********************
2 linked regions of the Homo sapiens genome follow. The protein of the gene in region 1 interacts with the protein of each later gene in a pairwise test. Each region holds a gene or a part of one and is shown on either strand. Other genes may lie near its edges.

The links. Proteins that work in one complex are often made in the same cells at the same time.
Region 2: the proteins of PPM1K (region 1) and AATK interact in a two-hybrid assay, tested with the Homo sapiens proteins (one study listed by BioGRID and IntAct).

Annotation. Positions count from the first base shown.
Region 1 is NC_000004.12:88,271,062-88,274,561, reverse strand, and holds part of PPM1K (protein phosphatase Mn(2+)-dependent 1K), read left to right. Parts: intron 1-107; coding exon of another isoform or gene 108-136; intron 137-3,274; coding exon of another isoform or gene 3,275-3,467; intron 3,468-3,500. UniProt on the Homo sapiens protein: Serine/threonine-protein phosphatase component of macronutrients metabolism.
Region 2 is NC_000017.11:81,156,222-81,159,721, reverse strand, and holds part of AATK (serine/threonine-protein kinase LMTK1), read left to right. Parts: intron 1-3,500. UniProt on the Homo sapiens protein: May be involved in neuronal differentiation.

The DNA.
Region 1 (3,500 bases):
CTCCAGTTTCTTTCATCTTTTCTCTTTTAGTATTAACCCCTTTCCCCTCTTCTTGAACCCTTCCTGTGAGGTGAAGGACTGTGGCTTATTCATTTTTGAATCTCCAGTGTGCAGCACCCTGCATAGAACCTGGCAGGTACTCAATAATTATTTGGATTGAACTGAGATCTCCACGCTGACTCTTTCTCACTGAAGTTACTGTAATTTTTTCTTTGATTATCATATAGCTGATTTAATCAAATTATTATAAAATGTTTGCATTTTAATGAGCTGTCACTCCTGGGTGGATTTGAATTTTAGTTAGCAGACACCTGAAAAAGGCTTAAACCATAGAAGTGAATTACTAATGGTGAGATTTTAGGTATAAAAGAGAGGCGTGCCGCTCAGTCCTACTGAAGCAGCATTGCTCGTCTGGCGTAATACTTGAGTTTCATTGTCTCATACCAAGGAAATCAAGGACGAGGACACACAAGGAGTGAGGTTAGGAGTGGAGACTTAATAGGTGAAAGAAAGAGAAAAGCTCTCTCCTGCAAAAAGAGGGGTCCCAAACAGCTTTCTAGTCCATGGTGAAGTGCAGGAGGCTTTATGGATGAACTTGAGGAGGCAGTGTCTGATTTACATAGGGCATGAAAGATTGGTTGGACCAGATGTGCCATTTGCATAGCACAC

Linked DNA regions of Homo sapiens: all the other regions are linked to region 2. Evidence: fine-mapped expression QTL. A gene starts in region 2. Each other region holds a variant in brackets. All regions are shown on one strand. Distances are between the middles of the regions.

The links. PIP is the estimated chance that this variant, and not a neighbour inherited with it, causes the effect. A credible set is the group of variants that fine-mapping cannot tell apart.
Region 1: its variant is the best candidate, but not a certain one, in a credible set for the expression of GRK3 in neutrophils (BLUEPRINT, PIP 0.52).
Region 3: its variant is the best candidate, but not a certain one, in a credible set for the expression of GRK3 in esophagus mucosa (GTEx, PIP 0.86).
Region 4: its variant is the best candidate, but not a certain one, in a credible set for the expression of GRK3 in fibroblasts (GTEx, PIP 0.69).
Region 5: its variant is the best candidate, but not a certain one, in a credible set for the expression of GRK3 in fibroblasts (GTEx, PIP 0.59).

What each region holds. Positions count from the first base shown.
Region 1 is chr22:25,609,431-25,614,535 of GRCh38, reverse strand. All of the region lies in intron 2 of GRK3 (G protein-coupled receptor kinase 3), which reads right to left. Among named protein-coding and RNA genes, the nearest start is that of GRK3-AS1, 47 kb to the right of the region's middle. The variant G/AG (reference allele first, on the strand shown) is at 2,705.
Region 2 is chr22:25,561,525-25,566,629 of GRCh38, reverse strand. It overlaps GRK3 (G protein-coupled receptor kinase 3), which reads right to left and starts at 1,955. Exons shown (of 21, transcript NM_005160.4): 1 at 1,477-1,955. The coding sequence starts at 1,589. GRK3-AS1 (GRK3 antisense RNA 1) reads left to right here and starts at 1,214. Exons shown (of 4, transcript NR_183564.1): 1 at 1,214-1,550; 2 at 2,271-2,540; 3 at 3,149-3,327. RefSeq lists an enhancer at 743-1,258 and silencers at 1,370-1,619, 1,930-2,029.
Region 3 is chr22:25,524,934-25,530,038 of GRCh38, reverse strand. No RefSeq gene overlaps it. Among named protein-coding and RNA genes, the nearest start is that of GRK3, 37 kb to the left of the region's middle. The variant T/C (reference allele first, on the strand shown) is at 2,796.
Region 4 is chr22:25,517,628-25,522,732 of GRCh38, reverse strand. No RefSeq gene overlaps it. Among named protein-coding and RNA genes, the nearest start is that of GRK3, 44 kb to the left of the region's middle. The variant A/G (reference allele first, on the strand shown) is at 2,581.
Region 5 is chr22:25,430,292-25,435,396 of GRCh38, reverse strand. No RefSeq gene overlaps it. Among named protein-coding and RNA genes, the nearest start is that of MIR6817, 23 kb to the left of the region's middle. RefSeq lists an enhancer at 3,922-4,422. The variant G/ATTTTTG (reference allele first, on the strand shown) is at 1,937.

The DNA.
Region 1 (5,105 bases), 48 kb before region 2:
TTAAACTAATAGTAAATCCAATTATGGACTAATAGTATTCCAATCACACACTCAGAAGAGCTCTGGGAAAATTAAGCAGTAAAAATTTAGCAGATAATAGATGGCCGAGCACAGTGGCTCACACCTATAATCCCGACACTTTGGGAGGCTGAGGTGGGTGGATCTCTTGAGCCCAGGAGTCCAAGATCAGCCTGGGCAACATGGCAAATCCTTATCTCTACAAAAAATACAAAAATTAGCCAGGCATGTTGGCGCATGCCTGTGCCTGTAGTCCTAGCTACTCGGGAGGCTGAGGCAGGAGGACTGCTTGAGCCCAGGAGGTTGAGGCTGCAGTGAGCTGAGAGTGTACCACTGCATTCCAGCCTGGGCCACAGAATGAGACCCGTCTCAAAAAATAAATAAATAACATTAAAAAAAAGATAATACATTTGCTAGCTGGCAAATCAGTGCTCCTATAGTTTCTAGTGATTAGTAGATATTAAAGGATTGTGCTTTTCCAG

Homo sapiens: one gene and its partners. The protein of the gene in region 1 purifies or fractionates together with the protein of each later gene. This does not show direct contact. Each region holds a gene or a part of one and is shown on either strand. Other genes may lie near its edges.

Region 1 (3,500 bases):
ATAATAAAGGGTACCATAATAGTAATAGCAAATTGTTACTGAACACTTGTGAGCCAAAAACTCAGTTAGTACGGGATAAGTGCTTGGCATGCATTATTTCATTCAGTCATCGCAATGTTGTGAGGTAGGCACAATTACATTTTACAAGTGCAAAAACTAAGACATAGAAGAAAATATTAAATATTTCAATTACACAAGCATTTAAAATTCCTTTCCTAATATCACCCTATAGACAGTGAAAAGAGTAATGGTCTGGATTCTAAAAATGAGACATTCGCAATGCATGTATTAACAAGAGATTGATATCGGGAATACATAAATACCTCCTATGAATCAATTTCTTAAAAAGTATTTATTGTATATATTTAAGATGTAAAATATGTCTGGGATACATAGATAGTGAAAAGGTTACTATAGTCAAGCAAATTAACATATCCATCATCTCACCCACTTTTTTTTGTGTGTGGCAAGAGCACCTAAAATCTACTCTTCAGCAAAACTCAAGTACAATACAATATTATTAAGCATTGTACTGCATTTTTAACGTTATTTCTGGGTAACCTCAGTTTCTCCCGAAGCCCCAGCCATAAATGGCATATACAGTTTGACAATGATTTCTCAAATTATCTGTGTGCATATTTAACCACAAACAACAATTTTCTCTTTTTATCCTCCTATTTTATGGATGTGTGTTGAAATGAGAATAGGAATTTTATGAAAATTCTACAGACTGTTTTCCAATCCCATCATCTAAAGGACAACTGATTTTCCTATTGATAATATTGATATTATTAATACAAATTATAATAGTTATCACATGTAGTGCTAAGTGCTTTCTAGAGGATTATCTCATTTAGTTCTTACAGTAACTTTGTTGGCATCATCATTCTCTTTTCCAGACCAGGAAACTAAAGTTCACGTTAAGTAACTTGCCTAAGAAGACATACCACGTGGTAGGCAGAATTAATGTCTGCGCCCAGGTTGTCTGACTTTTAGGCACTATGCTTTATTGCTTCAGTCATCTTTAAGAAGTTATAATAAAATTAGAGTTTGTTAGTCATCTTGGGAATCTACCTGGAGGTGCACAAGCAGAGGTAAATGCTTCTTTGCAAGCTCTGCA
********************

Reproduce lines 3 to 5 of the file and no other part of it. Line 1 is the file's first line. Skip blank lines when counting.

Region 2: the proteins of PPM1K (region 1) and AATK interact in a two-hybrid assay, tested with the Homo sapiens proteins (one study listed by BioGRID and IntAct).

Annotation. Positions count from the first base shown.
Region 1 is NC_000004.12:88,271,062-88,274,561, reverse strand, and holds part of PPM1K (protein phosphatase Mn(2+)-dependent 1K), read left to right. Parts: intron 1-107; coding exon of another isoform or gene 108-136; intron 137-3,274; coding exon of another isoform or gene 3,275-3,467; intron 3,468-3,500. UniProt on the Homo sapiens protein: Serine/threonine-protein phosphatase component of macronutrients metabolism.